Manchester researchers save lives using diagnostic test to detect sepsis caused by yeast Candida
A study by a team of clinicians and scientists from Manchester University NHS Foundation Trust (MFT) and The University of Manchester, published in the latest issue of the Journal of Antimicrobial Chemotherapy, shows how deaths from a serious blood stream infection caused by the yeast Candida can be avoided. The study using a biomarker found in patients’ blood (b-1-3-D-glucan) also shows a reduction in inappropriate prescriptions of expensive antifungal drugs.
Diagnosis of Candida blood stream infection is difficult leading to over-use of lifesaving but expensive anti-fungal drugs. Antifungal stewardship aims to ensure that only patients with fungal infections are given antifungal drugs. Current challenges include limited availability of diagnostic tests, long laboratory turnaround times, lack of antifungal stewardship expertise and insufficient evidence identifying effective stewardship interventions. Severe fungal infections, including sepsis caused by Candida, are increasingly found in patients in intensive care and is associated with a high mortality rate. The best outcomes for patients are seen when antifungal drugs are started early.
The Infectious Diseases and Intensive Care Units in collaboration with the NHS Mycology Reference Centre at Wythenshawe Hospital, part of MFT, have been developing an antifungal stewardship program over the past eight years. Key targets of the program are to improve patient outcome while reducing unnecessary use of antifungal drugs by:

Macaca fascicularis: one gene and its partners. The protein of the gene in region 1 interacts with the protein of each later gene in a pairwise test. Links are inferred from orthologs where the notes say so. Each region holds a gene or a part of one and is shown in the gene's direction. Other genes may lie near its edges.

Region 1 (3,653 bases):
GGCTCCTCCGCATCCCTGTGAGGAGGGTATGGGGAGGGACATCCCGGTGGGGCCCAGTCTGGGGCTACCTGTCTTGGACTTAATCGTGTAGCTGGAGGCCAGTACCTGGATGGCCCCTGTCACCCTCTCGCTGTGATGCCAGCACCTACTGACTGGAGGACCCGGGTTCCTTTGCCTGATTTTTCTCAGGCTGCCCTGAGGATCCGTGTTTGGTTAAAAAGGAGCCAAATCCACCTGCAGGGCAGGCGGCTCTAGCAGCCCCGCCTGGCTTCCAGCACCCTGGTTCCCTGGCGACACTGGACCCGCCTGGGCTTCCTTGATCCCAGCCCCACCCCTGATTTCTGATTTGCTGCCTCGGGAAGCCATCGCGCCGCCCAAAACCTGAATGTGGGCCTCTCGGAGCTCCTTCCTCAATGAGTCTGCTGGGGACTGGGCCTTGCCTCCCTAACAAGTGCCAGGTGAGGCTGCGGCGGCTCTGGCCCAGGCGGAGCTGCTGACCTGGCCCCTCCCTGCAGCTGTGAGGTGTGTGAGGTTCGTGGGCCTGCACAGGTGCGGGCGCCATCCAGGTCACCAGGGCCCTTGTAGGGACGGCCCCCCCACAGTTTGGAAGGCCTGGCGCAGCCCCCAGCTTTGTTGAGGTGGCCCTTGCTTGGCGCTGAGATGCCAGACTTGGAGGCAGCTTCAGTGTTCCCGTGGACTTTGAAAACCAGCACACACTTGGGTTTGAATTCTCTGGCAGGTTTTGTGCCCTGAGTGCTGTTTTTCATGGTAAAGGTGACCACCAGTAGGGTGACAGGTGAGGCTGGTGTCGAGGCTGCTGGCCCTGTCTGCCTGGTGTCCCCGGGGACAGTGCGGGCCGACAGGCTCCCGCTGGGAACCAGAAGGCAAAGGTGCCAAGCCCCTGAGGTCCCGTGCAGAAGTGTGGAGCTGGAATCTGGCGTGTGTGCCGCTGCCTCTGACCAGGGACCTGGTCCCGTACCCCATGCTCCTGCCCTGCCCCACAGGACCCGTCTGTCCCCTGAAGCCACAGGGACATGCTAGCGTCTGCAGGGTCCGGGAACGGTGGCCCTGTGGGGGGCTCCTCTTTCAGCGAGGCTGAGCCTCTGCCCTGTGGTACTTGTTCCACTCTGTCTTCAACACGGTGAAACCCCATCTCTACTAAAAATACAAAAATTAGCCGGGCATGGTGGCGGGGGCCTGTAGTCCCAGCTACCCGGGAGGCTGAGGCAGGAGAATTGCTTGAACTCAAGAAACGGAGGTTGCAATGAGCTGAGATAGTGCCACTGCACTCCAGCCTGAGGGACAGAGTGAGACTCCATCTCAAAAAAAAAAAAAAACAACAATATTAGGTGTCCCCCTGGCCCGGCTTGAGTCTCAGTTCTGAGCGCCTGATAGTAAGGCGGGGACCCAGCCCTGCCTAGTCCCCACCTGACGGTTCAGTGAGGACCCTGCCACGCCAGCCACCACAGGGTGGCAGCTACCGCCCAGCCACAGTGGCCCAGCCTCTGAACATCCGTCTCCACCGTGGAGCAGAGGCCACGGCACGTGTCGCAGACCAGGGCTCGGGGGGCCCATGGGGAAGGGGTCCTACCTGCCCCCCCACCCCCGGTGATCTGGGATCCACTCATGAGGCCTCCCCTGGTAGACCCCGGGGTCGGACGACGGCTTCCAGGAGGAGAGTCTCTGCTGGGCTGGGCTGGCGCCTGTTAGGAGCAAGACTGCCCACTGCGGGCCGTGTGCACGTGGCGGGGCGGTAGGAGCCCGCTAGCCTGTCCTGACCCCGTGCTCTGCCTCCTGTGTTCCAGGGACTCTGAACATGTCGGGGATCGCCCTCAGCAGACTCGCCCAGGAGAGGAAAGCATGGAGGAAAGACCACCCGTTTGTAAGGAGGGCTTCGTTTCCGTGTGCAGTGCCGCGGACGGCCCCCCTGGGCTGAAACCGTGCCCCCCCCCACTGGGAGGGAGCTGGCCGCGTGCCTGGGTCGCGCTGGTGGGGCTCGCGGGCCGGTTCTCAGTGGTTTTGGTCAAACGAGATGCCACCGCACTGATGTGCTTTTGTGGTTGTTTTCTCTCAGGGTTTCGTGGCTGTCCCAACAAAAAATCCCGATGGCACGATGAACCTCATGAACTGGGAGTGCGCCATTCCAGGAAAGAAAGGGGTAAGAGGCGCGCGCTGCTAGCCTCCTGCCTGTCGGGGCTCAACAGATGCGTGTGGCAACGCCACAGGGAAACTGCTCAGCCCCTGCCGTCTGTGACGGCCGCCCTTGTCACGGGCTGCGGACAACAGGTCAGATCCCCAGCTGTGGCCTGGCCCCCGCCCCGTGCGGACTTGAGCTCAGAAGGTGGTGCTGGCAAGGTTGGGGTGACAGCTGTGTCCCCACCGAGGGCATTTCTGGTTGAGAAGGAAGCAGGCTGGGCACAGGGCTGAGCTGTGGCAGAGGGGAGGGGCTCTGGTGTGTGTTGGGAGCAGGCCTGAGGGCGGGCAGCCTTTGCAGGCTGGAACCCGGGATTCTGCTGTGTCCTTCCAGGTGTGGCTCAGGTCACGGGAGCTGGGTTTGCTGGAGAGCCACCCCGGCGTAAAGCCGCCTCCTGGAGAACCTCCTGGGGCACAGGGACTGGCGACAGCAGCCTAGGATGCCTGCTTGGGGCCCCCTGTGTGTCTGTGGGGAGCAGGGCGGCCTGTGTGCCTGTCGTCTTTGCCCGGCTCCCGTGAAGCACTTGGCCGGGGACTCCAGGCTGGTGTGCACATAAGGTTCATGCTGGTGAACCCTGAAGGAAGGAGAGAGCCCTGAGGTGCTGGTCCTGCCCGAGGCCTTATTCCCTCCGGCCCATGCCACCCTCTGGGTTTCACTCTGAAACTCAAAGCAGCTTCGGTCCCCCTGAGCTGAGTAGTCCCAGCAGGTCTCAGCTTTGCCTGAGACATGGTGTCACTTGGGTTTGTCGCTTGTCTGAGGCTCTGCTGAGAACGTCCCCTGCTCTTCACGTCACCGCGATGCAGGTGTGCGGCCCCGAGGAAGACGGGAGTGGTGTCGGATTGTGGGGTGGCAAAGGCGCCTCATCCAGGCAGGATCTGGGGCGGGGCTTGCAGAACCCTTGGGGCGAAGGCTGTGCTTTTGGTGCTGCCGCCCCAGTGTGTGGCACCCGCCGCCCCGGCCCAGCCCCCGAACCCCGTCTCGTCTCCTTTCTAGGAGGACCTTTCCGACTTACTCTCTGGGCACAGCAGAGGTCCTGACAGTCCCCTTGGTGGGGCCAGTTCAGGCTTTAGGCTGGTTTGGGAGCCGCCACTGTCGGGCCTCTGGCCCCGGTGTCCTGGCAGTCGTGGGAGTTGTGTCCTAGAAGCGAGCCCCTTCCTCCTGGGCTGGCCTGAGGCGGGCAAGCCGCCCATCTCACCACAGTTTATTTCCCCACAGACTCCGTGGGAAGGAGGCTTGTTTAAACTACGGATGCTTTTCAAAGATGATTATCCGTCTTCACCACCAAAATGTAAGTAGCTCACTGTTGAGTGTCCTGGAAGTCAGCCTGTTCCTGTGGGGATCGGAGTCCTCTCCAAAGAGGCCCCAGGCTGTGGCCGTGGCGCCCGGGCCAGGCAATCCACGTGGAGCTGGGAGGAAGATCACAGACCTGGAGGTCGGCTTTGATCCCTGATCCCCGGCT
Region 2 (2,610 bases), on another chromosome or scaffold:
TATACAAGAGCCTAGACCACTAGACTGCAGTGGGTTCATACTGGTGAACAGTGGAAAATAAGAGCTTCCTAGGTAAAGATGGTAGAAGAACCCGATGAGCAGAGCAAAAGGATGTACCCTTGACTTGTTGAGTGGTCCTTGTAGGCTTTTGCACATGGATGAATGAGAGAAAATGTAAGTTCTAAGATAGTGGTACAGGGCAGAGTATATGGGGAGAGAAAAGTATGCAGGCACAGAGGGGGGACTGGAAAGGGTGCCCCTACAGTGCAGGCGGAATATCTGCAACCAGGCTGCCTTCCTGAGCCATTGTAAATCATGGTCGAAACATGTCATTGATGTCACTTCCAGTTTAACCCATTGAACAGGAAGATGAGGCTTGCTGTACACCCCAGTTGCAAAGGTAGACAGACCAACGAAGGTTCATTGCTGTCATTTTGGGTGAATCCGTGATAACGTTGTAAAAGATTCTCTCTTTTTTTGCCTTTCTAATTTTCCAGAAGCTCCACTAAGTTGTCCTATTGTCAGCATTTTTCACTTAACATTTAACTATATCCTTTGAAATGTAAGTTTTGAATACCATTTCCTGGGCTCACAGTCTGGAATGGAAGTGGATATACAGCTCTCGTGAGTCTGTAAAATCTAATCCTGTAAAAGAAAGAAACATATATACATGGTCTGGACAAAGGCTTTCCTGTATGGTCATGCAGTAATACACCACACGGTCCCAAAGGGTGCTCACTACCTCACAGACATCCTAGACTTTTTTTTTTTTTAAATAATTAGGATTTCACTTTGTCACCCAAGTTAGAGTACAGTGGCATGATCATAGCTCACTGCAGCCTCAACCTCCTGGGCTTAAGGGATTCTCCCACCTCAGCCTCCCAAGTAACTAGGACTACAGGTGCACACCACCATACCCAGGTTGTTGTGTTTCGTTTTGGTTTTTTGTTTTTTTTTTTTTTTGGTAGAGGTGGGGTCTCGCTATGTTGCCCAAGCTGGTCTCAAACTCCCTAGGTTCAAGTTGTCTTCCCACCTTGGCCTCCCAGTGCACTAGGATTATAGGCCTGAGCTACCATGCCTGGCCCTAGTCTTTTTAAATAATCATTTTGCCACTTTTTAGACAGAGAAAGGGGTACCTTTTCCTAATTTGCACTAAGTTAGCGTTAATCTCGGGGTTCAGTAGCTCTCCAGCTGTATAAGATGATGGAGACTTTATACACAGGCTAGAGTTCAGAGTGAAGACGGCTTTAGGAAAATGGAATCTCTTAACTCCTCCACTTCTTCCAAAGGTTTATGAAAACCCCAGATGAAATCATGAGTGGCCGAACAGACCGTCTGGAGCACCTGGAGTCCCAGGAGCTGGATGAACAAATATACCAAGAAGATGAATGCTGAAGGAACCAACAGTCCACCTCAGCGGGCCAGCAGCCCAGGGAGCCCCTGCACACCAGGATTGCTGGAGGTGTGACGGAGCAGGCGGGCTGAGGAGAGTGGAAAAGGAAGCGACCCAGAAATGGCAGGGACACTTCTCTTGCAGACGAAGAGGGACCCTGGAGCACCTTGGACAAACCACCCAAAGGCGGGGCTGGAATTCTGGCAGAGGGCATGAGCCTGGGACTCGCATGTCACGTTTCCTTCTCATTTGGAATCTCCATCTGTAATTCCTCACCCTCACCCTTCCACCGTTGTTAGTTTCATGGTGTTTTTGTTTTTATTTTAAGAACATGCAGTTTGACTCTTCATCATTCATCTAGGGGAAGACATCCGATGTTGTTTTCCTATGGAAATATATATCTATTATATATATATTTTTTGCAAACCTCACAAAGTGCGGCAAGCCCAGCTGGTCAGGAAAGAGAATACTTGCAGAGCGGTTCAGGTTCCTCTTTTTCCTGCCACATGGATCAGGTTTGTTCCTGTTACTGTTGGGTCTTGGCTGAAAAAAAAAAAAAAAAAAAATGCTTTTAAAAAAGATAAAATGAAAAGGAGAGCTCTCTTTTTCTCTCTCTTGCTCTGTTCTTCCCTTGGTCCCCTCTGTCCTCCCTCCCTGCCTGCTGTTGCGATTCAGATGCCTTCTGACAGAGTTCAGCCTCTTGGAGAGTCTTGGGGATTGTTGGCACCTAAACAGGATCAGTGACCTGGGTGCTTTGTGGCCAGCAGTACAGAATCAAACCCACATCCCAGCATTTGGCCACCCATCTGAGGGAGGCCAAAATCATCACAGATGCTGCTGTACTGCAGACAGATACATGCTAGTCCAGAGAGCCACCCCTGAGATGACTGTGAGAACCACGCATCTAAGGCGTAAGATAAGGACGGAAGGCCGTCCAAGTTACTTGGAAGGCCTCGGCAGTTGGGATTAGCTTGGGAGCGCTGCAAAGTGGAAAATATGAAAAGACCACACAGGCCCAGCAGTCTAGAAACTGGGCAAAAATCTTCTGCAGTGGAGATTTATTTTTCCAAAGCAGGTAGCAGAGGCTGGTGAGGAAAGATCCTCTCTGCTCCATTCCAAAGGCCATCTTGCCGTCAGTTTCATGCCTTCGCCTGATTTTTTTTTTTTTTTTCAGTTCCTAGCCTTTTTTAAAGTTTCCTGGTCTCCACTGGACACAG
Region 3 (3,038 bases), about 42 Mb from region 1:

- Updating and implementing concise antifungal guidelines based on a European guidance
- Involving and educating clinical champions
- Improving access to timely diagnostic testing
The main difference in the Manchester study was a patient centred approach focused on improving outcomes compared with most antifungal stewardship programs which are dedicated to managing severe fungal infections and reducing the use of expensive antifungal agents.
The standard diagnostic test for sepsis caused by Candida is blood culture but this has a low sensitivity. There is a perception that available biomarker tests may not be useful forcing clinicians to rely on their clinical experience and judgment. This results in an overuse of antifungal drugs in many intensive care units. The Manchester antifungal stewardship program successfully reduced the mortality due to Candida infection by 58%. At the same time the number of inappropriate prescriptions of antifungal drugs by 90%. The paper concludes that testing for a blood biomarker (β-1-3-D-glucan) allows safe stopping of antifungal drugs in patients in intensive care units at risk of serious fungal infection.
Dr Riina Rautemaa-Richardson, clinical senior lecturer and researcher at the University of Manchester and Consultant in Medical Mycology at Manchester University NHS Foundation Trust said: “It is possible to save lives and money with the help of fungal diagnostic tests.”
Dr Timothy Felton, an Intensive Care Consultant and University of Manchester honorary lecturer, added: “As an intensive care doctor, I often worry if my patient has a severe fungal infection. Using a fungal diagnostic test allows me to start and stop antifungal drugs with more confidence.”